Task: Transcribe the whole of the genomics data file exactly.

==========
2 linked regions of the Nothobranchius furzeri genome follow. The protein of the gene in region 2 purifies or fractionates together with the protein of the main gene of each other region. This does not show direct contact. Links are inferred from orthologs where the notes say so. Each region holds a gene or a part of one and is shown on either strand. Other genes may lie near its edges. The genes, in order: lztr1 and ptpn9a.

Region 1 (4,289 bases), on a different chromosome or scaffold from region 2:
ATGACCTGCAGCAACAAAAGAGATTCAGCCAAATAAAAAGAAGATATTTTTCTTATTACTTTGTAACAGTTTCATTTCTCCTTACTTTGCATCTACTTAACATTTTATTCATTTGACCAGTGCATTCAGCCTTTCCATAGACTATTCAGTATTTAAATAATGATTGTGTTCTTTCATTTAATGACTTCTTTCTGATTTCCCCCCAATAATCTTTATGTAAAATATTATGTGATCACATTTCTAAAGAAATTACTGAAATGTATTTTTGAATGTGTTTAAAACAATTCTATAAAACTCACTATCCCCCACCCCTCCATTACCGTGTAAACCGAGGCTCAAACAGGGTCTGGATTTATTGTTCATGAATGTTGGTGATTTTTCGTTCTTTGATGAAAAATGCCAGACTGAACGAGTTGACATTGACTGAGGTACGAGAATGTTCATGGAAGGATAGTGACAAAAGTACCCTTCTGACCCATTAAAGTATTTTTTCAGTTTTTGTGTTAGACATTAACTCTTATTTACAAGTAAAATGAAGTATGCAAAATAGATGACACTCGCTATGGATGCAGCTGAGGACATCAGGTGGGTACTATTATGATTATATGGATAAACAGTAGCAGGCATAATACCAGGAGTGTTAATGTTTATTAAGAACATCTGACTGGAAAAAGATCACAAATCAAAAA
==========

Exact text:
2 linked regions of the Nothobranchius furzeri genome follow. The protein of the gene in region 2 purifies or fractionates together with the protein of the main gene of each other region. This does not show direct contact. Links are inferred from orthologs where the notes say so. Each region holds a gene or a part of one and is shown on either strand. Other genes may lie near its edges. The genes, in order: lztr1 and ptpn9a.

Region 1 (4,289 bases), on a different chromosome or scaffold from region 2:
ATGACCTGCAGCAACAAAAGAGATTCAGCCAAATAAAAAGAAGATATTTTTCTTATTACTTTGTAACAGTTTCATTTCTCCTTACTTTGCATCTACTTAACATTTTATTCATTTGACCAGTGCATTCAGCCTTTCCATAGACTATTCAGTATTTAAATAATGATTGTGTTCTTTCATTTAATGACTTCTTTCTGATTTCCCCCCAATAATCTTTATGTAAAATATTATGTGATCACATTTCTAAAGAAATTACTGAAATGTATTTTTGAATGTGTTTAAAACAATTCTATAAAACTCACTATCCCCCACCCCTCCATTACCGTGTAAACCGAGGCTCAAACAGGGTCTGGATTTATTGTTCATGAATGTTGGTGATTTTTCGTTCTTTGATGAAAAATGCCAGACTGAACGAGTTGACATTGACTGAGGTACGAGAATGTTCATGGAAGGATAGTGACAAAAGTACCCTTCTGACCCATTAAAGTATTTTTTCAGTTTTTGTGTTAGACATTAACTCTTATTTACAAGTAAAATGAAGTATGCAAAATAGATGACACTCGCTATGGATGCAGCTGAGGACATCAGGTGGGTACTATTATGATTATATGGATAAACAGTAGCAGGCATAATACCAGGAGTGTTAATGTTTATTAAGAACATCTGACTGGAAAAAGATCACAAATCAAAAA